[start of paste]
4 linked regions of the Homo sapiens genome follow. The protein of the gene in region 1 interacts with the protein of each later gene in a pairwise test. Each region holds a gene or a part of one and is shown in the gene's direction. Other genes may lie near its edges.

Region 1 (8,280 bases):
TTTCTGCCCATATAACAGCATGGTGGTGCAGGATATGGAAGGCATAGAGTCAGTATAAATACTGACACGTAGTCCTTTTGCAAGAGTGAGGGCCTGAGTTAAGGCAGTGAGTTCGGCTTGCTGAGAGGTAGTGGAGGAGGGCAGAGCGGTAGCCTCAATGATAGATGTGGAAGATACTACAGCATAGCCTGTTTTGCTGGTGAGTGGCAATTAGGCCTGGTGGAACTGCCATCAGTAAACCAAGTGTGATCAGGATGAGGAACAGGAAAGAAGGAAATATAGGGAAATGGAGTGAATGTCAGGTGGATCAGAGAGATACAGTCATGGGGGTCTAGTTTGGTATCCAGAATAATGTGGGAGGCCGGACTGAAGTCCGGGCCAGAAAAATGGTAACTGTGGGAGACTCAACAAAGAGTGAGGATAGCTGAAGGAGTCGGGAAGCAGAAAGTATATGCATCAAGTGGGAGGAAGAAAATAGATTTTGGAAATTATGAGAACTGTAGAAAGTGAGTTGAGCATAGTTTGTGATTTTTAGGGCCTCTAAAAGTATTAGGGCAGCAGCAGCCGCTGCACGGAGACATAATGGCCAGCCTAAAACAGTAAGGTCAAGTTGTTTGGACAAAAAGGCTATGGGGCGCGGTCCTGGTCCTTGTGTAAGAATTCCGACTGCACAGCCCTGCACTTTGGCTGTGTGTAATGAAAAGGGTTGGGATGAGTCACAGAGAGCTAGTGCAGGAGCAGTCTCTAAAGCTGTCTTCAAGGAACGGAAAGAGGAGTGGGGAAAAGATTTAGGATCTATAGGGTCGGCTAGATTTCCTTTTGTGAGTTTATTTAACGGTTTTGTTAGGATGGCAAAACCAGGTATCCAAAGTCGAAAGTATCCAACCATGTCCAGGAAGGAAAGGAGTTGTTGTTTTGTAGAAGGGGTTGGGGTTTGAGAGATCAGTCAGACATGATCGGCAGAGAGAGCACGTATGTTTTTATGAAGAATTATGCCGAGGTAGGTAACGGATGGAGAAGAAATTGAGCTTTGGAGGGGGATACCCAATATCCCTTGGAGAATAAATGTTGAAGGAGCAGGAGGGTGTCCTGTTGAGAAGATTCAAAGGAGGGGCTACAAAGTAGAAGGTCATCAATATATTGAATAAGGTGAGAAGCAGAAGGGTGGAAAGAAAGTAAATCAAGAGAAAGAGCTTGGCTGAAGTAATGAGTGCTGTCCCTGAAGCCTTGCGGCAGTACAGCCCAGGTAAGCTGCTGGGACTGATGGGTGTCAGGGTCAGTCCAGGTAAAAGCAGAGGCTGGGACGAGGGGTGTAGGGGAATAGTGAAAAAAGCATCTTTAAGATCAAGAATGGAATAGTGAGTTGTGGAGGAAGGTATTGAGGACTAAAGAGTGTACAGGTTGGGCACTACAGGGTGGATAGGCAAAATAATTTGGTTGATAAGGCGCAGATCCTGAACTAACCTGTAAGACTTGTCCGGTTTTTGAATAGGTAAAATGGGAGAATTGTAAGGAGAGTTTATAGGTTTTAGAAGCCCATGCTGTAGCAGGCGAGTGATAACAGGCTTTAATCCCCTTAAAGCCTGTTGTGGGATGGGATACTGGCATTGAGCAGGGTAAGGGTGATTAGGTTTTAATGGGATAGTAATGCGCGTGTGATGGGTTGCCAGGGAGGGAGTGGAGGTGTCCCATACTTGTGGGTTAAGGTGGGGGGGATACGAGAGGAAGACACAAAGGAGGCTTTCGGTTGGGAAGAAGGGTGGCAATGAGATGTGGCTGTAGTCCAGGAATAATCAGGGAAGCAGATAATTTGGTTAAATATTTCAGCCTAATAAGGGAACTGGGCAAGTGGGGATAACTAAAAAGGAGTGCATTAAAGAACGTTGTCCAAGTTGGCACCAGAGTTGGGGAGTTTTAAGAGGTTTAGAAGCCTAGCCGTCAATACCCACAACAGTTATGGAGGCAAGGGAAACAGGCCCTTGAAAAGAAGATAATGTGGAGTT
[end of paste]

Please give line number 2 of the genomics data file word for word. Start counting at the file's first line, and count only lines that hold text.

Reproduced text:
Region 1 (8,280 bases):